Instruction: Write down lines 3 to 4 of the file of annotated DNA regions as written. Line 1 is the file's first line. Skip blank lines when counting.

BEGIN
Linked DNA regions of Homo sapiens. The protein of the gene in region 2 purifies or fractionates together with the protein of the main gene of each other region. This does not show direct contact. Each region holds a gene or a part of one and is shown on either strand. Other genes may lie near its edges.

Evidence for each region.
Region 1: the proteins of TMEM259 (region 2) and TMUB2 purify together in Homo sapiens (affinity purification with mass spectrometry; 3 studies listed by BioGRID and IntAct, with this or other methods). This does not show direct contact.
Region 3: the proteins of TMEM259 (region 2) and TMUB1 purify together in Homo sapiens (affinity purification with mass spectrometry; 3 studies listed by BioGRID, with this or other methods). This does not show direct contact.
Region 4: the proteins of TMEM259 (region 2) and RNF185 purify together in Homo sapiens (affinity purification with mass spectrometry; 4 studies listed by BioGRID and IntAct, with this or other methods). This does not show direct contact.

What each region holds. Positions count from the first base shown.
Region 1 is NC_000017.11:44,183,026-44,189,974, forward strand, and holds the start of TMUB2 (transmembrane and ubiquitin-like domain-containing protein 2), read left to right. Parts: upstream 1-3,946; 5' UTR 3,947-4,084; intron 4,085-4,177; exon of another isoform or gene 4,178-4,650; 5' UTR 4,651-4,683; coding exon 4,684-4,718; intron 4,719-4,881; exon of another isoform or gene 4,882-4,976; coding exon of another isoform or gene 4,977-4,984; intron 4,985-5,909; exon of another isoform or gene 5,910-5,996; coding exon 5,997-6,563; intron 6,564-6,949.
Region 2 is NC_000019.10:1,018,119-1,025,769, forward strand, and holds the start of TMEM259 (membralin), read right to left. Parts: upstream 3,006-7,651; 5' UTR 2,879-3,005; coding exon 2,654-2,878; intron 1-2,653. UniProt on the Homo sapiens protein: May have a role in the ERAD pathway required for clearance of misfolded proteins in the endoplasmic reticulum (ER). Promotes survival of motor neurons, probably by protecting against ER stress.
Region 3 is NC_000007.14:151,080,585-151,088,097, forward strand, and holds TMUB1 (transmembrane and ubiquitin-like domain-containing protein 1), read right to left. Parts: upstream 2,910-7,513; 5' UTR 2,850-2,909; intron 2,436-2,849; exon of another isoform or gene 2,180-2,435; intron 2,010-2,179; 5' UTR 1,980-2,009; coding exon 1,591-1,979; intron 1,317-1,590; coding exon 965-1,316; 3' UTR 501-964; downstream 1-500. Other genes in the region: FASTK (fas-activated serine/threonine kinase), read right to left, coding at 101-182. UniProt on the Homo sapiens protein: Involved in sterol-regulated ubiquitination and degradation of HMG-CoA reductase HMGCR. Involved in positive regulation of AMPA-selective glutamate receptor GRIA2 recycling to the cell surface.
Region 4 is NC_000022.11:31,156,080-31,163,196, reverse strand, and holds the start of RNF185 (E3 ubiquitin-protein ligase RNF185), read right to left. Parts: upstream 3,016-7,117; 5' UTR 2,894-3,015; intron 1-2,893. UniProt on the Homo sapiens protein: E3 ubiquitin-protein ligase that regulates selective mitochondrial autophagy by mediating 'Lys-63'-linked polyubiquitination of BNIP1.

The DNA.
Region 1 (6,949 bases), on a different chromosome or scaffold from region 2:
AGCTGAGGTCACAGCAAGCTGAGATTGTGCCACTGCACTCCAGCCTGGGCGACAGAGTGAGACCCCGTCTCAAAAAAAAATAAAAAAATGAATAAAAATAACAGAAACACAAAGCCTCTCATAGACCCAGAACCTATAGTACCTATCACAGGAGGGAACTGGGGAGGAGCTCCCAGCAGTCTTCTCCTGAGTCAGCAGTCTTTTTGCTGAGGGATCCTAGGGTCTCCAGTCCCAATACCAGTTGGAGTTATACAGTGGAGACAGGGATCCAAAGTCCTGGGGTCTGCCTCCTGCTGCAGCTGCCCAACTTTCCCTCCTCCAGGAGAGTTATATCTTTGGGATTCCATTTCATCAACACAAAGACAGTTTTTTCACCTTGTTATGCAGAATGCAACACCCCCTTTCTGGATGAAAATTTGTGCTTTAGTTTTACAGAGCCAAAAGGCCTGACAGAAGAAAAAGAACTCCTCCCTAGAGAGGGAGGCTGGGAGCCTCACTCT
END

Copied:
Region 1: the proteins of TMEM259 (region 2) and TMUB2 purify together in Homo sapiens (affinity purification with mass spectrometry; 3 studies listed by BioGRID and IntAct, with this or other methods). This does not show direct contact.
Region 3: the proteins of TMEM259 (region 2) and TMUB1 purify together in Homo sapiens (affinity purification with mass spectrometry; 3 studies listed by BioGRID, with this or other methods). This does not show direct contact.